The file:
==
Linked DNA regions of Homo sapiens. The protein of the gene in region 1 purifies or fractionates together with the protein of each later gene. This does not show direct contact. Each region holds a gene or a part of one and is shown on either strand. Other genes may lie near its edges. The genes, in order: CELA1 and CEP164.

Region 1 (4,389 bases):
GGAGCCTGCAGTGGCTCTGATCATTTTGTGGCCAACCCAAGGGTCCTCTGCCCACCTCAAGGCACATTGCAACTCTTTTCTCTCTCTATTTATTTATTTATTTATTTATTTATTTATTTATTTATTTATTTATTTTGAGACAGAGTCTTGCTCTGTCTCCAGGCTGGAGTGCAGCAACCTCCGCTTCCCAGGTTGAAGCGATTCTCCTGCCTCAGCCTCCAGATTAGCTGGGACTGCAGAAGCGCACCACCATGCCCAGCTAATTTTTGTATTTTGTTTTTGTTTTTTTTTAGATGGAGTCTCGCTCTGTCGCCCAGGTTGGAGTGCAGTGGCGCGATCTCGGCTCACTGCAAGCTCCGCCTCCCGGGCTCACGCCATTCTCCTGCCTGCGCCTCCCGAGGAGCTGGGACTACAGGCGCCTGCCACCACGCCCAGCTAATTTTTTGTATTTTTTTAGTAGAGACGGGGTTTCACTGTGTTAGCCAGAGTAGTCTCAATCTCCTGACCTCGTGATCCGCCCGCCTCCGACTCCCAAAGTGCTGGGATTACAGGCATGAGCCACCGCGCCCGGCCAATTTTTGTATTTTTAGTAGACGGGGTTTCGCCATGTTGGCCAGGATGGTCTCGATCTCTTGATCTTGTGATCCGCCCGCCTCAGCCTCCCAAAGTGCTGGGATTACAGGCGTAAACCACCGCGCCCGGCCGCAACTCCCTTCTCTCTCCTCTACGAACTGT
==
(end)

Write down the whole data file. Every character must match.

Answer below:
Linked DNA regions of Homo sapiens. The protein of the gene in region 1 purifies or fractionates together with the protein of each later gene. This does not show direct contact. Each region holds a gene or a part of one and is shown on either strand. Other genes may lie near its edges. The genes, in order: CELA1 and CEP164.

Region 1 (4,389 bases):
GGAGCCTGCAGTGGCTCTGATCATTTTGTGGCCAACCCAAGGGTCCTCTGCCCACCTCAAGGCACATTGCAACTCTTTTCTCTCTCTATTTATTTATTTATTTATTTATTTATTTATTTATTTATTTATTTATTTTGAGACAGAGTCTTGCTCTGTCTCCAGGCTGGAGTGCAGCAACCTCCGCTTCCCAGGTTGAAGCGATTCTCCTGCCTCAGCCTCCAGATTAGCTGGGACTGCAGAAGCGCACCACCATGCCCAGCTAATTTTTGTATTTTGTTTTTGTTTTTTTTTAGATGGAGTCTCGCTCTGTCGCCCAGGTTGGAGTGCAGTGGCGCGATCTCGGCTCACTGCAAGCTCCGCCTCCCGGGCTCACGCCATTCTCCTGCCTGCGCCTCCCGAGGAGCTGGGACTACAGGCGCCTGCCACCACGCCCAGCTAATTTTTTGTATTTTTTTAGTAGAGACGGGGTTTCACTGTGTTAGCCAGAGTAGTCTCAATCTCCTGACCTCGTGATCCGCCCGCCTCCGACTCCCAAAGTGCTGGGATTACAGGCATGAGCCACCGCGCCCGGCCAATTTTTGTATTTTTAGTAGACGGGGTTTCGCCATGTTGGCCAGGATGGTCTCGATCTCTTGATCTTGTGATCCGCCCGCCTCAGCCTCCCAAAGTGCTGGGATTACAGGCGTAAACCACCGCGCCCGGCCGCAACTCCCTTCTCTCTCCTCTACGAACTGT